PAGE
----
The latest TV show on Amazon Prime is Carnival Row, which manages to blur the lines between a period thriller and classic fantasy, with a fascinating universe, backstory and history built around it. While there isn’t any official documentation of this in any significant detail, we’ve managed to piece together everything we can find from the show itself to give you more on the origins of the different races and their place within the world.
It stars Cara Delevingne and Orlando Bloom as the central characters in the story, and they’re back history is interwoven with the universe that has been crafted for the show by the writers René Echevarria and Travis Beacham. We’ll cover both the historical setting and the history between the two characters and the rest of the people introduced as integral parts of the overall plot.Advertisement Carnival Row universe historical setting
The majority of the show takes place within the bustle of Carnival Row, a street that acts as a confluence for all the different races of people within the world around it. It’s located in The Burgue, which is the capital city of the Republic of the Burgue, one of the most prominent political powers.
Up until seven years ago, The Burgue had been fighting alongside the fae folk of Tirnanoc against the “iron fist” of The Pact – another empire of man that will stop at nothing to bring the rest of the world under its dominion. However, they retreated leaving the fae to the might and tyranny of The Pact, which overran Tirnanoc, slaughtering everyone in their way.Advertisement Many refugees of the war fled too, heading for the supposed protection of The Burgue. Instead they found simmering racial tension and a downtrodden life under the Republic of the Burgue.
The lands of Tirnanoc had been peaceful and free for millennia, hidden away from the power-hungry empires of man. However, as soon as it was “discovered”, the powerful factions warred to take control of it. It’s a story that takes significant inspiration from our own history where the British, French and Spanish empires spread across the planet, forcibly taking countries and people under their control along the way.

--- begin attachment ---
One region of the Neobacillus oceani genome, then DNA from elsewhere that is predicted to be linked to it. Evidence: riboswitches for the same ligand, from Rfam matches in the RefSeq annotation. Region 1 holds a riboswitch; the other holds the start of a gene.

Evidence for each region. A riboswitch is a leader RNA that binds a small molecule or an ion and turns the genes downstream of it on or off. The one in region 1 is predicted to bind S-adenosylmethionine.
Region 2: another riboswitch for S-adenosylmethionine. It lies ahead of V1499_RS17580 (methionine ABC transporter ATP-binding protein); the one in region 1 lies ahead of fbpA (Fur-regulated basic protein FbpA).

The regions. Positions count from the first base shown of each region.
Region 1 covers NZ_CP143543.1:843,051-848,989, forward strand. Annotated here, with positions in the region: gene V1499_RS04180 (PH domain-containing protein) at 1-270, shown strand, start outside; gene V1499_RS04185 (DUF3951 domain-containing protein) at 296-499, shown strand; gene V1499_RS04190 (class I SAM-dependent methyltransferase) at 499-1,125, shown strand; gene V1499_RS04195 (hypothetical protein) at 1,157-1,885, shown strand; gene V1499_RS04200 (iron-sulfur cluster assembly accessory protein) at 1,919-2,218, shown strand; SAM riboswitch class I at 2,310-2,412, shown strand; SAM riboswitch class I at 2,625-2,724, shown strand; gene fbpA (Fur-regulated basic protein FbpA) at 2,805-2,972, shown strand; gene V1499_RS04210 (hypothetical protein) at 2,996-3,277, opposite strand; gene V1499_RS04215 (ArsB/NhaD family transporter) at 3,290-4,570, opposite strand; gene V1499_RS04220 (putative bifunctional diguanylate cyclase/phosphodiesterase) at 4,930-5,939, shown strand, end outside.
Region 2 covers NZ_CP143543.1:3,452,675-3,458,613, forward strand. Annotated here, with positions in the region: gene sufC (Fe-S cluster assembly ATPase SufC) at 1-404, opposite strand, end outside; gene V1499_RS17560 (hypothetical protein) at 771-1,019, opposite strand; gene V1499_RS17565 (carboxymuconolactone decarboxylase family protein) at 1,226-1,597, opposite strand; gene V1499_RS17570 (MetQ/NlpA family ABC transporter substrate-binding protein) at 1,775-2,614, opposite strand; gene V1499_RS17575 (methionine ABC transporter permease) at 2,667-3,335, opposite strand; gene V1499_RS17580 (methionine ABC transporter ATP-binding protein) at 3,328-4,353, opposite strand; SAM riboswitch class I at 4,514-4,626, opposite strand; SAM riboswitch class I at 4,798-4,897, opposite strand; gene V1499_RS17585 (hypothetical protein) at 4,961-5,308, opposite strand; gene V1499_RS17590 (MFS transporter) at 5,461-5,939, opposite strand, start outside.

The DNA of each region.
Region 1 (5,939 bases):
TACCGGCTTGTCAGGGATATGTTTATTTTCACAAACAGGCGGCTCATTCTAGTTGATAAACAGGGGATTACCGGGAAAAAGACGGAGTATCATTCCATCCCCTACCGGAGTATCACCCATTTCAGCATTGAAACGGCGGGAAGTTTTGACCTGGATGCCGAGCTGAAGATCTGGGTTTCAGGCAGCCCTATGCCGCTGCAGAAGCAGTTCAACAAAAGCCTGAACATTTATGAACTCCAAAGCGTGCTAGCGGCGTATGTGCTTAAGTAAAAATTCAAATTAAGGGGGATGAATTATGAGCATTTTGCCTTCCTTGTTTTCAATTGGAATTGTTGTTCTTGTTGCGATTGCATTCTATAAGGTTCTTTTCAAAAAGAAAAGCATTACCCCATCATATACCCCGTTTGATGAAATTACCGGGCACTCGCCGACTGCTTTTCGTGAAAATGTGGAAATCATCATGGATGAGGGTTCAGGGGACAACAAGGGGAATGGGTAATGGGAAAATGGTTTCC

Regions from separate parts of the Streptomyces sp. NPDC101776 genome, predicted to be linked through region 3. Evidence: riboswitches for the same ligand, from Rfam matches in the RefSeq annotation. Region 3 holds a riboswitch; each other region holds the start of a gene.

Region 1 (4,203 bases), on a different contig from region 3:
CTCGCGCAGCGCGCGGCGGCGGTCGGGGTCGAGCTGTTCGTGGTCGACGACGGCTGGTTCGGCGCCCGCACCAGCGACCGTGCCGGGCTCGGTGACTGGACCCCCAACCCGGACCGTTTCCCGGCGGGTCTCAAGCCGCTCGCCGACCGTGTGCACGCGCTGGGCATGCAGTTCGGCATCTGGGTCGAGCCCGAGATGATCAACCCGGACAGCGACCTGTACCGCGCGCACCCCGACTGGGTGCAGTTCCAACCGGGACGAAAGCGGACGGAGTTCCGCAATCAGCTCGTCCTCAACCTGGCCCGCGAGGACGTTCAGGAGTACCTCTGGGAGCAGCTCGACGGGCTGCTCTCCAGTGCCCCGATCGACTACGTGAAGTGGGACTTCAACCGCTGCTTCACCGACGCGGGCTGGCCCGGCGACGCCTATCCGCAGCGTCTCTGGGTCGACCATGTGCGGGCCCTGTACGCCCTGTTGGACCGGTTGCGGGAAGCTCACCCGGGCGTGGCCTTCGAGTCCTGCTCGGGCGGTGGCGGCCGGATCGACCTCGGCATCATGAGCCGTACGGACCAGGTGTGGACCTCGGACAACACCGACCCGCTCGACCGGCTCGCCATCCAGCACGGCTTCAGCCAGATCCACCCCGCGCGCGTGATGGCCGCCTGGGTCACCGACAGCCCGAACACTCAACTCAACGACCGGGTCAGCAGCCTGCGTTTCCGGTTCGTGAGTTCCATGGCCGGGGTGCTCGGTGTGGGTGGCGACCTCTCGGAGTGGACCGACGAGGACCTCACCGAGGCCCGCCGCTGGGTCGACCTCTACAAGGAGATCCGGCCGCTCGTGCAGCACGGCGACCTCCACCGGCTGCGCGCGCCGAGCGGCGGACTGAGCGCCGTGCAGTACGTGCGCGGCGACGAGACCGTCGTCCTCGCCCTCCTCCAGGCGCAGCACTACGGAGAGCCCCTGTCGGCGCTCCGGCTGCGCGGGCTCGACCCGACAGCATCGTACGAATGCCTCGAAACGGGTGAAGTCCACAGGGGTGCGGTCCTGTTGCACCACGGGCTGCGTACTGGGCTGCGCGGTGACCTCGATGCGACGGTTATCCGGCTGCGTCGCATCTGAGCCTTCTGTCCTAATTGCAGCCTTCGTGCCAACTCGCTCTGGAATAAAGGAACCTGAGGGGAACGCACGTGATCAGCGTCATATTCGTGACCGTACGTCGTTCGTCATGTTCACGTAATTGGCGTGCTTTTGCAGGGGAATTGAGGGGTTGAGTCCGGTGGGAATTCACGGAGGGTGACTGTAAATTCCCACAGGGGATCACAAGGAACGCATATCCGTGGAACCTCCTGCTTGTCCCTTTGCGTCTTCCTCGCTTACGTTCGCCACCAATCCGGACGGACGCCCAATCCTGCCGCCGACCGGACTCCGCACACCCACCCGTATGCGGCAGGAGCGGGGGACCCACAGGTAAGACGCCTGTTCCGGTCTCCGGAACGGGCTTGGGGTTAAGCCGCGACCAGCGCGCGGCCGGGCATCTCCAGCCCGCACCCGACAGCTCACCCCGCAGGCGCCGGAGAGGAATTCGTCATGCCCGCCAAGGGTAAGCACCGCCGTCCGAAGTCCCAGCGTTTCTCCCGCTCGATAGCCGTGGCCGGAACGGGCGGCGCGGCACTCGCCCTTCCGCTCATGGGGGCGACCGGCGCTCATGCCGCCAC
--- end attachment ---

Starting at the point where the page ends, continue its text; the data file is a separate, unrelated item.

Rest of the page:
The importance of the lands of the fae is that they are home to the winged faeries, the horned and hooved Pucks and a number of other creatures from our own mythology like the little kobolds. They also harbour magical elements with witches called Haruspex, and it’s this magic that is at the heart of the story, creating the killer threat that Philo is trying to hunt down.
Vignette and Philo’s backstoryAdvertisement Vignette Stonemoss and Rycroft “Philo” Philostrate met in the final year of the war against The Pact. Philo’s group of Burguish soldiers were stationed at a faery mimasery (holy place) where Vignette lived as a guardian for the library. The two went on to fall in love, but the war tore them apart when The Pact continued their destruction across Tirnanoc.
With words of warning from Vignette’s friend Tourmaline about slowing Vignette down and getting her killed by the advancing army, Philo fakes his own death and leaves with his retreating troops back to The Burgue. He goes on to become an inspector of the Burguish police, while she stays in Tirnanoc helping her fellow fae escape the tyranny of The Pact. However, when things get too close for comfort she’s eventually forced to flee to The Burgue too, which is when they’re reunited for the series.
There’s a little more to their backstory, though, but if you haven’t seen the opening series then you might want to come back afterwards to read the rest. There are a lot of mysteries bubbling beneath the surface of the Carnival Row universe and we don’t want to give anything away, so don’t read on if you don’t want to see any spoilers. You can check out Carnival Row on Amazon Prime at https://www.amazon.com/dp/B07S47J47H.
Okay, so that’s the warnings out of the way, and in all fairness it’s a part of Philo’s backstory that comes to light in Episode 3. He’s essentially half fae and had his wings clipped off when he was born. His history is heavily linked to the murders that have besieged the city with his mum, his former headmaster and the coroner that cut off his wings as the main victims.
Later in the series it is confirmed that his father is none other than Chancellor of the Republic of the Burgue, Absalom Breakspear. This link is the reason for the presence of the Dark Asher beast, which Breakspear’s now wife Piety had summoned.
In her bid to safeguard the prophesy that Absamom’s son would go on to be even greater than his father, she sends out the monster to track Philo down. She essentially wants to kill him, ensuring that her own son, who’s father turns out not to be Breakspear, but his political enemy Longerbane, has the best chance of being the beneficiary of the prophecy. She reasons that if there is no rival son then the prophecy will fall to her own, despite his lack of actual lineage. It seems like she’s got a slightly tenuous grasp on the nature of prophecies, but it does make for an enjoyable fantasy thriller to watch.
You can follow the official Carnival Row Twitter page at https://twitter.com/CarnivalRow to see more about the universe behind the show and you can check the theme song, trailer and music at www.tuppencemagazine.co.uk/carnival-row-theme-song-trailer-music-age-rating-uk-release-date/.